These are two terms that are bandied around lots when it comes to the Old School Renaissance (OSR),
A quick Google looking for a definition of Cosmic Horror, sends you straight towards HP Lovecraft and his Mythos. The rather nihilistic idea of alien beings, and their incomprehensible actions being the source of alarm and anxiety, rather than blood and gore. To be fair that’s were I came in with the term, with the Games Workshop printing of Call of Cthulhu (2nd edition + Companion with all manner of new art, in a lovely hardcover instead of a bunch of pamphlets in a box which was the US Chaosium offering at the time). Actually, I was more interested in the idea of using it as a Gothic horror game, since rather than Lovecraft I had been brought up on a diet of Hammer Horror films, with a dash of the bizarre and creepy 70s/80s British TV Series Tales of the Unexpected (which sometimes went into the realms of the supernatural). I didn’t really get Cosmic Horror until I read the work of Lovecraft’s peer Clark Ashton Smith a couple of years later. CAS is the master of dry, almost sarcastic, delivery of “oppps man has wandered into an encounter with the supernatural almost outside of his comprehension, and suffers badly because of it”. I personally think he’s a much better writer, than Lovecraft, and he certainly got across the sense of how to use Cosmic Horror effectively.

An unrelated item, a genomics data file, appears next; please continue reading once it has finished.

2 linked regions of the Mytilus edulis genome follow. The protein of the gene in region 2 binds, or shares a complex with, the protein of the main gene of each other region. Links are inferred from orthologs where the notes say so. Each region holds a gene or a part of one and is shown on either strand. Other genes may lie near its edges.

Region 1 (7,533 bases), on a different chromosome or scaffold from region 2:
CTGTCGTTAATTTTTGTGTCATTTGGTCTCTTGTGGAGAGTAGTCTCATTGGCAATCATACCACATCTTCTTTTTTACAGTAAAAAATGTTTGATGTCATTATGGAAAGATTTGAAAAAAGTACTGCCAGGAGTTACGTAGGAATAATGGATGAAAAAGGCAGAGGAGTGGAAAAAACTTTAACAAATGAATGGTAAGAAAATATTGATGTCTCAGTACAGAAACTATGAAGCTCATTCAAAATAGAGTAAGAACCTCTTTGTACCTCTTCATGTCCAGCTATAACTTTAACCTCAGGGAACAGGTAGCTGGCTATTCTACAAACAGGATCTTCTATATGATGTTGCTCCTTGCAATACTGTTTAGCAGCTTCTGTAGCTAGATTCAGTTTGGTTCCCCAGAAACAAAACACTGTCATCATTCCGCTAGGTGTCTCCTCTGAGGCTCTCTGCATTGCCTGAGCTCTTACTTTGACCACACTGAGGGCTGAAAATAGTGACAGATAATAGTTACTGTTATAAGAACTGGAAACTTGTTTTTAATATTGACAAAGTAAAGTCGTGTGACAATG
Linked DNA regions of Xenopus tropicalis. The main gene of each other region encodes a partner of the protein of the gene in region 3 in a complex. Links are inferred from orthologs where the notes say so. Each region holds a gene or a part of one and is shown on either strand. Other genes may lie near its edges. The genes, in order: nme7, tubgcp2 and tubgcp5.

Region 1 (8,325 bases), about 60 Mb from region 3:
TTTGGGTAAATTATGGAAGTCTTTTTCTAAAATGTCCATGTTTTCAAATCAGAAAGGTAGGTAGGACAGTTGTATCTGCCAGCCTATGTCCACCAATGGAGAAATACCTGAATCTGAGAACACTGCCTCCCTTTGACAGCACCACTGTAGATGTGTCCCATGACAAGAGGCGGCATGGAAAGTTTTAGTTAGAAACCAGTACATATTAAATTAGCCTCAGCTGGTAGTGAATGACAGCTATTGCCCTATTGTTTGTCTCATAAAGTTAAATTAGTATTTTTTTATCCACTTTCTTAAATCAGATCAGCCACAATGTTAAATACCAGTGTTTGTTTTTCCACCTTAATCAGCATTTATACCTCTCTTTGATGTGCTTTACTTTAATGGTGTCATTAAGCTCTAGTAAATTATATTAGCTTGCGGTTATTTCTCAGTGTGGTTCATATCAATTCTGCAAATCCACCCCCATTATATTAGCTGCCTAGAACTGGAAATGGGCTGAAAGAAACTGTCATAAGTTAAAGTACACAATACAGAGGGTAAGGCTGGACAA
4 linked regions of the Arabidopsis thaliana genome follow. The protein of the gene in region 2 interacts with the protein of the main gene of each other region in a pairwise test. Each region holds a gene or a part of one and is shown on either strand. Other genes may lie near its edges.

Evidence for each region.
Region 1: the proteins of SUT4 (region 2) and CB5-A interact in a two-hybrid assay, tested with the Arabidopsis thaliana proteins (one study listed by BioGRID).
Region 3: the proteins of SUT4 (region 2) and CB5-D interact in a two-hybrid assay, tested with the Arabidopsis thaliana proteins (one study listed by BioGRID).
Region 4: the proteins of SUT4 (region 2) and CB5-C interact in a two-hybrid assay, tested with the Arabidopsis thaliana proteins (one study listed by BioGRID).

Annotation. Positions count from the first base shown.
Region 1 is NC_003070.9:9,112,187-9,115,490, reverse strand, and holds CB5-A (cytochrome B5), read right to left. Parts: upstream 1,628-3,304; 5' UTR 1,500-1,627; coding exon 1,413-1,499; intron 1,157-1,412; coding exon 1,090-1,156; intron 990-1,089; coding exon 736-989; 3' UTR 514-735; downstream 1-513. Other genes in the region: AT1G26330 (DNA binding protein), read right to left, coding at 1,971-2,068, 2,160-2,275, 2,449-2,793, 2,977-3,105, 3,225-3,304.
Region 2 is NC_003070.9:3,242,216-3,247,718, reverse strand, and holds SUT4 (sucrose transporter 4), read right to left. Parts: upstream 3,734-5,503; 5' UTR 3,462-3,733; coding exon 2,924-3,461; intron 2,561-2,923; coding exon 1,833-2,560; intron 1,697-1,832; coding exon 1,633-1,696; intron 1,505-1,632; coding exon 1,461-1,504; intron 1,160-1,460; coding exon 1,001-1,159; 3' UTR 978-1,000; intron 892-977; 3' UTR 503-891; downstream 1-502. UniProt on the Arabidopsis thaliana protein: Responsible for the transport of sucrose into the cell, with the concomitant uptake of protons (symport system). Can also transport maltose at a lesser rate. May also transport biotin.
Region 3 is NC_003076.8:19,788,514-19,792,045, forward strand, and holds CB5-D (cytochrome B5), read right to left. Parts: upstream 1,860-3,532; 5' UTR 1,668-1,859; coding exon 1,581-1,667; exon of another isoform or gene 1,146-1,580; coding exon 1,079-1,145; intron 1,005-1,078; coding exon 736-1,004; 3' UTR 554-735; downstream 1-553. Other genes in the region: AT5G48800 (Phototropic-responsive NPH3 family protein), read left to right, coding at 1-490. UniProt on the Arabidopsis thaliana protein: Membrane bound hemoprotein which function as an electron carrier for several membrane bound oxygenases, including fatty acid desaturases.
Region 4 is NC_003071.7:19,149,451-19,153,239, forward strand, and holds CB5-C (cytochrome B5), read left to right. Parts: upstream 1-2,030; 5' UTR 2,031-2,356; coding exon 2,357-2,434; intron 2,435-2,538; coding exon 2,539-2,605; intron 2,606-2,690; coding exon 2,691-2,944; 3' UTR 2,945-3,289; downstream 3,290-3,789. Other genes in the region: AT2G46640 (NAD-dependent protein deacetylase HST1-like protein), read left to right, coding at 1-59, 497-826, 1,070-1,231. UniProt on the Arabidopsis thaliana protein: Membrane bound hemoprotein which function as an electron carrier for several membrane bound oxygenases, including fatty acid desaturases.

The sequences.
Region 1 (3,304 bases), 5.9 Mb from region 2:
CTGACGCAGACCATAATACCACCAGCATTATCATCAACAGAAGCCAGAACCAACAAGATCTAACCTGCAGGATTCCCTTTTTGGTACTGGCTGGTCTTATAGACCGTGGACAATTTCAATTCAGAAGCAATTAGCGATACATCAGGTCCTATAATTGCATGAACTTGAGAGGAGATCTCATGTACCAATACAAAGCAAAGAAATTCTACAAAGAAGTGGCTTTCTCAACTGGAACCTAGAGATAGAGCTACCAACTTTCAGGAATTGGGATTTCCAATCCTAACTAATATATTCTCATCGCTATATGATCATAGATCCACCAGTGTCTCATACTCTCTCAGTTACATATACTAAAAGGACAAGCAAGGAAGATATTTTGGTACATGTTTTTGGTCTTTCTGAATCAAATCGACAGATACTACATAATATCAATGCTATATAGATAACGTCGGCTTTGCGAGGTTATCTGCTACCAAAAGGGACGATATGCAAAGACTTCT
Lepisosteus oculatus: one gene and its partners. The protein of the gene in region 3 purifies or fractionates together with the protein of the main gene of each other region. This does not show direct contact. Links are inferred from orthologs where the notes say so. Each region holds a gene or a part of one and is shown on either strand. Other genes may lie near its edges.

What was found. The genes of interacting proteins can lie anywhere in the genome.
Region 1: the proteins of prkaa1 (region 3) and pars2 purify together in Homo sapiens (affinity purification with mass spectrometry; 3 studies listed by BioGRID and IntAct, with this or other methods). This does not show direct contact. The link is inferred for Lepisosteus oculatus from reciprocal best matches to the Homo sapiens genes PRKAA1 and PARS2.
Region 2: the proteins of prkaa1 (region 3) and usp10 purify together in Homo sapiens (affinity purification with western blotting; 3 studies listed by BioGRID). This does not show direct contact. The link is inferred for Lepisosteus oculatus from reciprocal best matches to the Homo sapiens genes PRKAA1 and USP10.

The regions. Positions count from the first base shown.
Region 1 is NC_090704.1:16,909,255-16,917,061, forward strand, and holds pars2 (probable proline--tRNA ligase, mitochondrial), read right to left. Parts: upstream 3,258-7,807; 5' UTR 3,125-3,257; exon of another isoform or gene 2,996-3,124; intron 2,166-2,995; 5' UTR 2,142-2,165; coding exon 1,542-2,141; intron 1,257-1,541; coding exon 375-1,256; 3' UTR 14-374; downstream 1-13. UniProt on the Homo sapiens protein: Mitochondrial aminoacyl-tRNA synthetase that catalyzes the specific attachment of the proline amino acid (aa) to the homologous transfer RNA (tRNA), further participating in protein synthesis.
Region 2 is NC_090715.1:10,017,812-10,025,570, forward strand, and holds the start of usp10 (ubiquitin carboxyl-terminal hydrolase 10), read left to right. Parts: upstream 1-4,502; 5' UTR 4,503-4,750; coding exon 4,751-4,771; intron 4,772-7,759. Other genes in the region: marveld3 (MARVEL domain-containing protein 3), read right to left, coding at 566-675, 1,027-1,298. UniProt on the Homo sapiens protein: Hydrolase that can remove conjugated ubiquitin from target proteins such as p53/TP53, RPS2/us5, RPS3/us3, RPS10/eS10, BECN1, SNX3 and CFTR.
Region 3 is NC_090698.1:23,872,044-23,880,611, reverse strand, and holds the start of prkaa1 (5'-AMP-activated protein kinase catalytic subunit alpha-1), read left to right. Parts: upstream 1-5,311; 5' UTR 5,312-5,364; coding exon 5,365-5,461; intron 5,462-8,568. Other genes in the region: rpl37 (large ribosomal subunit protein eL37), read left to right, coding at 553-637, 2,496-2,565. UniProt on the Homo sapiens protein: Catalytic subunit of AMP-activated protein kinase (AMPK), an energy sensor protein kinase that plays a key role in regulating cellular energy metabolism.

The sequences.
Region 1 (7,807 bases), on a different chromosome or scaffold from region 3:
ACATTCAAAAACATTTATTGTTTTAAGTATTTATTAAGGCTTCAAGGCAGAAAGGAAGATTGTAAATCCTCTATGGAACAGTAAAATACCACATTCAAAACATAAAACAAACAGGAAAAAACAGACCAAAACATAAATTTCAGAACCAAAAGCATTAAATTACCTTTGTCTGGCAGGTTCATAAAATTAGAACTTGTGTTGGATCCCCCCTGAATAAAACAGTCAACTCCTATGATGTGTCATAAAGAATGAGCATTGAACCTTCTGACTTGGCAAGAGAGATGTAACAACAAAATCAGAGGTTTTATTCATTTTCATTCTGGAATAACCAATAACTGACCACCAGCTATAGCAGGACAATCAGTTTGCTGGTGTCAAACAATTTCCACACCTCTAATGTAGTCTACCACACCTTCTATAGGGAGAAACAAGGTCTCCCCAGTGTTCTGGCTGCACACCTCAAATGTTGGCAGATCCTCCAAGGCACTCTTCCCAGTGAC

Weird Fantasy? Again a quick Google brings you to a broad church of pulpy, supernatural, dark fantasy, swords and sorcery, titles and stories, that have their origins in the 1920s with the familiar circle of HP Lovecraft, CAS and Rober E. Howard. For me as a Brit, brought up on a quaint diet of Tolkien and CS Lewis, it means anything that is genuinely strange and somewhat dangerous by its very nature. Moorcook’s Eternal Champion stories (Elric, Hawkmoon, Corum, Von Beck among others) which I drank deep off in my teens come to mind in a happy way here.
Both flavours are covered by the zines I’m offering as part of the From the Shroud ZineQuest 4 Kickstarter.
From the Shroud #3, is cosmic horror in a big way. The Tales that describe the adventures on Other Worlds and their alien inhabitants are the first proper look at the genre that has previously been heavily mentioned and referenced by some of the otherworldly fiends that are the monsters of Crypts and Things. Now I give Crypt Keepers (C&T GMs) a bucket full of ideas to inflict upon their players, whose characters now can visit the worlds beyond the Shroud.
The nearly funded second zine, Mancuria covers Weird Fantasy. It’s an alternative history take on 21st Century Manchester, with an airpunk theme, with flying airships, steam-powered weapons, and dangerous elements in the form of a zombie workforce that sometimes gets hungry, visiting barbarians on unicycles and pirates who prey on the airships.
Both zines are available on Kickstarter now until Monday 29th August.